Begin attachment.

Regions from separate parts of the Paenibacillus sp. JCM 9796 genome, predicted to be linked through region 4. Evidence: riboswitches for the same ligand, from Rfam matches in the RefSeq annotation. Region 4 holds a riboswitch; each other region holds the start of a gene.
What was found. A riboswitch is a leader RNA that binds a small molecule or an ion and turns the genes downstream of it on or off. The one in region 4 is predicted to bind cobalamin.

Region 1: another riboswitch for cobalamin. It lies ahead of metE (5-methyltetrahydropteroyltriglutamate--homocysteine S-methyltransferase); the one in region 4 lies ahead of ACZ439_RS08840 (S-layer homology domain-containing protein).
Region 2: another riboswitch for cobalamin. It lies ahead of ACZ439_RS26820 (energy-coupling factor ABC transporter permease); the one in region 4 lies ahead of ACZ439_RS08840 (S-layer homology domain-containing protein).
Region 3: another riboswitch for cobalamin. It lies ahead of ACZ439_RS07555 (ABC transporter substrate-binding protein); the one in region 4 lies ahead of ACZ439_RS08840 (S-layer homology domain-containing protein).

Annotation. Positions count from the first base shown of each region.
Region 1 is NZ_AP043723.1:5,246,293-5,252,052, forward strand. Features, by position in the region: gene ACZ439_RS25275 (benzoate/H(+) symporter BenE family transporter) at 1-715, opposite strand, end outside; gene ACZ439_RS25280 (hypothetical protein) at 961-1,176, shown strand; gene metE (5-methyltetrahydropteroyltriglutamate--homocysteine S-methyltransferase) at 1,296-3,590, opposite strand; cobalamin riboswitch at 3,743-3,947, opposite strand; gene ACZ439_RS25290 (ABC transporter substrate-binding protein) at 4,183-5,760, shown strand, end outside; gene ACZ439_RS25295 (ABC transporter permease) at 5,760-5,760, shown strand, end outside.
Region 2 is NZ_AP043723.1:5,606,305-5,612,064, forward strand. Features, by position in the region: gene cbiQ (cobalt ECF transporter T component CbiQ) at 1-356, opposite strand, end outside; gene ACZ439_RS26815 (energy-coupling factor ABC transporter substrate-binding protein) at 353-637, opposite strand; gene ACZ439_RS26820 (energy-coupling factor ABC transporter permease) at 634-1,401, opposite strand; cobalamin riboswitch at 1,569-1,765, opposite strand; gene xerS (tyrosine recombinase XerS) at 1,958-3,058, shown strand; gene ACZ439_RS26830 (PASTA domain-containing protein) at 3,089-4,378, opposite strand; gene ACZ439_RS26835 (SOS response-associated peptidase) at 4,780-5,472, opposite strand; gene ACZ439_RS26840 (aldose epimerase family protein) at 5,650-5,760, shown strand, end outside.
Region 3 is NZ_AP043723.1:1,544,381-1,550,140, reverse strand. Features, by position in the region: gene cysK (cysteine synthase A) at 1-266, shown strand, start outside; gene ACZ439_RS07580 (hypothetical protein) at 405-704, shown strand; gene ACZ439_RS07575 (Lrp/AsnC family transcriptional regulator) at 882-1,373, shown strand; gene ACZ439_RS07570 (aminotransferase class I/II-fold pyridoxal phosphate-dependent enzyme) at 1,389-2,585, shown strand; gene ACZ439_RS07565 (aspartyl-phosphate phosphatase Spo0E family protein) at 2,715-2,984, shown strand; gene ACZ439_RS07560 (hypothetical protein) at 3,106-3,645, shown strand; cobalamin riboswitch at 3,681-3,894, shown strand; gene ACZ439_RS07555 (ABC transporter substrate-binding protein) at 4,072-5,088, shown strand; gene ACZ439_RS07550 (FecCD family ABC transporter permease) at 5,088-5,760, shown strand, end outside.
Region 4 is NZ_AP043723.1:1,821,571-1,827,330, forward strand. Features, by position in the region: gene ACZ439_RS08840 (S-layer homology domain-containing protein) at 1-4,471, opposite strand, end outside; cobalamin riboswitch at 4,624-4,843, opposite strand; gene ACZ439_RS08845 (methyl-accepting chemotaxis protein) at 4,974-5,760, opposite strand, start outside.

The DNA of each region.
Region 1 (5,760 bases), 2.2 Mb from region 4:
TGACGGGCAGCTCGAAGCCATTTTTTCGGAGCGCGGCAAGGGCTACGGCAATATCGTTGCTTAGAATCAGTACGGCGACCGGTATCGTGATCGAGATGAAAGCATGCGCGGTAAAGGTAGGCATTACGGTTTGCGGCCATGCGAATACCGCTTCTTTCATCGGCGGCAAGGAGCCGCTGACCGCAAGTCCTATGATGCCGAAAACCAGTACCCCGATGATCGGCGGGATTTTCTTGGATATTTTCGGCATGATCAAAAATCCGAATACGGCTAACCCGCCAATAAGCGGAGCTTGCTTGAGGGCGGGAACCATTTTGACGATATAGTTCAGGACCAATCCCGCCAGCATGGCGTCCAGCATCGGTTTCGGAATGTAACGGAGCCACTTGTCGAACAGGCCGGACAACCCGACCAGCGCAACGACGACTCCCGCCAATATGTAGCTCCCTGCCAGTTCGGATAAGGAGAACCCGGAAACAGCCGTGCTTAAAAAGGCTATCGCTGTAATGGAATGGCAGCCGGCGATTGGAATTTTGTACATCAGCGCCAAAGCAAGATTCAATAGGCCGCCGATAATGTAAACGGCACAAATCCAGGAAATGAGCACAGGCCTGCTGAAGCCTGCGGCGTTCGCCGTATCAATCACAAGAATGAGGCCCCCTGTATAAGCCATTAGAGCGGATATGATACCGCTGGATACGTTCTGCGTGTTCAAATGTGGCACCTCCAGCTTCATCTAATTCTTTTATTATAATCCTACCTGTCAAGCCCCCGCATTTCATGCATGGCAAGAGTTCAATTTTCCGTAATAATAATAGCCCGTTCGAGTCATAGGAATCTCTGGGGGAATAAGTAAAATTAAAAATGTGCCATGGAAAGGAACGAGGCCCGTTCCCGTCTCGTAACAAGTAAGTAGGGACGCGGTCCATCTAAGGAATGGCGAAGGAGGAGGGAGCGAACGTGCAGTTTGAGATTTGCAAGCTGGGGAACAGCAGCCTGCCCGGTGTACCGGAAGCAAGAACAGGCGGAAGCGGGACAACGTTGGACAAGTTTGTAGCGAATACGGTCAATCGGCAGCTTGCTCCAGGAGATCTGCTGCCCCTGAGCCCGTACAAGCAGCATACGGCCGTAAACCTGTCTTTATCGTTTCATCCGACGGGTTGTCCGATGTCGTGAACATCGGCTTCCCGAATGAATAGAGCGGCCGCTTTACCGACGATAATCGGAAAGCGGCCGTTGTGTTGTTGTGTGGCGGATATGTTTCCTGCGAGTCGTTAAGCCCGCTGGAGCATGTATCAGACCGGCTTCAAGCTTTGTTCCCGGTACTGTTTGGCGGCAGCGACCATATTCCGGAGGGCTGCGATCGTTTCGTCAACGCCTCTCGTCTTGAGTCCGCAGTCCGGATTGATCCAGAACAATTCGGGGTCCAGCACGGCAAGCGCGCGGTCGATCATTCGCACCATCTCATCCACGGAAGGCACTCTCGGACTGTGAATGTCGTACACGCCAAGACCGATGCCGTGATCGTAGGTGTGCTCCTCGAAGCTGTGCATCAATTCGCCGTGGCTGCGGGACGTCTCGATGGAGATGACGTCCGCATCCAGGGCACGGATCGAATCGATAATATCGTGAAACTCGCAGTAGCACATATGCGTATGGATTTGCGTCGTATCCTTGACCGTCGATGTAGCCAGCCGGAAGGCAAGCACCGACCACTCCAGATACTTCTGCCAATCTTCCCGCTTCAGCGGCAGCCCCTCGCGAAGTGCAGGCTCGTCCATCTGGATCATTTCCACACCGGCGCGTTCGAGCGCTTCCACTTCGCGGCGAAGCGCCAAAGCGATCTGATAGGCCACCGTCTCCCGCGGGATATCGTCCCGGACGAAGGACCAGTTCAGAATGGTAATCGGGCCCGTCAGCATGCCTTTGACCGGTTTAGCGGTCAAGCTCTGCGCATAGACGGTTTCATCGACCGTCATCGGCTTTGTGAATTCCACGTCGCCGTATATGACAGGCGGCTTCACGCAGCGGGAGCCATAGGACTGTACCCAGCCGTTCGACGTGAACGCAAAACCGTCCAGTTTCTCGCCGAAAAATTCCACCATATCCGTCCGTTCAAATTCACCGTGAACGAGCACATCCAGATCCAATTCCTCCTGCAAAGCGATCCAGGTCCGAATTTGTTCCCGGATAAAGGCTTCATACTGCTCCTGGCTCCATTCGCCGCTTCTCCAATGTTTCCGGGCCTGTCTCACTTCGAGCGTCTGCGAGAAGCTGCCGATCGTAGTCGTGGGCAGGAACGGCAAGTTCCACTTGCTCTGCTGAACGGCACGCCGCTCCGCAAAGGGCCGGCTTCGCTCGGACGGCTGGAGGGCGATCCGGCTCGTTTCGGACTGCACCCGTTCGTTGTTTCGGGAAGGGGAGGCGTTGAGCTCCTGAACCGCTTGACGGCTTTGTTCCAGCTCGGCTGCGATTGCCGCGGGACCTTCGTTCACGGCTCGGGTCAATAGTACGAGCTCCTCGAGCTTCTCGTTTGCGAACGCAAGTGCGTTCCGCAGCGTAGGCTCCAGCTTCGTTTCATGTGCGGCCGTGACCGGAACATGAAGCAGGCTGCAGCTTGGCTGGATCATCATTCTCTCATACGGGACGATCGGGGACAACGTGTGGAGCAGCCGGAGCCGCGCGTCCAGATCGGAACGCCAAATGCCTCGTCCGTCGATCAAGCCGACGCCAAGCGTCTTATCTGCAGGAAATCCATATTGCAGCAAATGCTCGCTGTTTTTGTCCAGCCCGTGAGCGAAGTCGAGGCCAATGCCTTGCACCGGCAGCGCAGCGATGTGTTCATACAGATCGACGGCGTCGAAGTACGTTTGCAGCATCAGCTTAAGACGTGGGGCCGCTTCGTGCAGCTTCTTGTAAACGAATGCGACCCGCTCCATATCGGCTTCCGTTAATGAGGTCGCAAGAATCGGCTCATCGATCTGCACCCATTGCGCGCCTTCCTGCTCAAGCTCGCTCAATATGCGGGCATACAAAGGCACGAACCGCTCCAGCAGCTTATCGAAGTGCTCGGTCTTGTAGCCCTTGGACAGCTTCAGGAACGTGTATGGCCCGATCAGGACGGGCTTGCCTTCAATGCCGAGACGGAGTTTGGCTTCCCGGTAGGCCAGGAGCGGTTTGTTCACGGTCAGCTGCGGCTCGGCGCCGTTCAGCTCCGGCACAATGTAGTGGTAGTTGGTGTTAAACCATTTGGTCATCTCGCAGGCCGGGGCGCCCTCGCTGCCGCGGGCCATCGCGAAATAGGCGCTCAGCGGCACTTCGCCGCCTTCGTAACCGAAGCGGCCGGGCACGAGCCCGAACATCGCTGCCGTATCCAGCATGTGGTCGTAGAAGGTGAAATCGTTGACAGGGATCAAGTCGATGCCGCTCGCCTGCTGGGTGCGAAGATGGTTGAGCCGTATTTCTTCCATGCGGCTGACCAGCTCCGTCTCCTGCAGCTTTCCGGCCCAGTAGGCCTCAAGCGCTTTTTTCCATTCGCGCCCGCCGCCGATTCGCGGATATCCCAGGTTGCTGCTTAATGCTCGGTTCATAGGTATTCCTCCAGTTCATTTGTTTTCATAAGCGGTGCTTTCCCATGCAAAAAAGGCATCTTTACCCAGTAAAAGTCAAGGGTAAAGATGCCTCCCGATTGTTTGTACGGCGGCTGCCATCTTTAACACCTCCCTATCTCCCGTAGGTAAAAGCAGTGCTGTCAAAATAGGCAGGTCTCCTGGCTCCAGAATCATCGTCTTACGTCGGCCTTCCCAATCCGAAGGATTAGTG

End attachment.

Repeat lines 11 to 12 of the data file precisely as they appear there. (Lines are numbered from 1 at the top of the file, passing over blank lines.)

The DNA of each region.
Region 1 (5,760 bases), 2.2 Mb from region 4: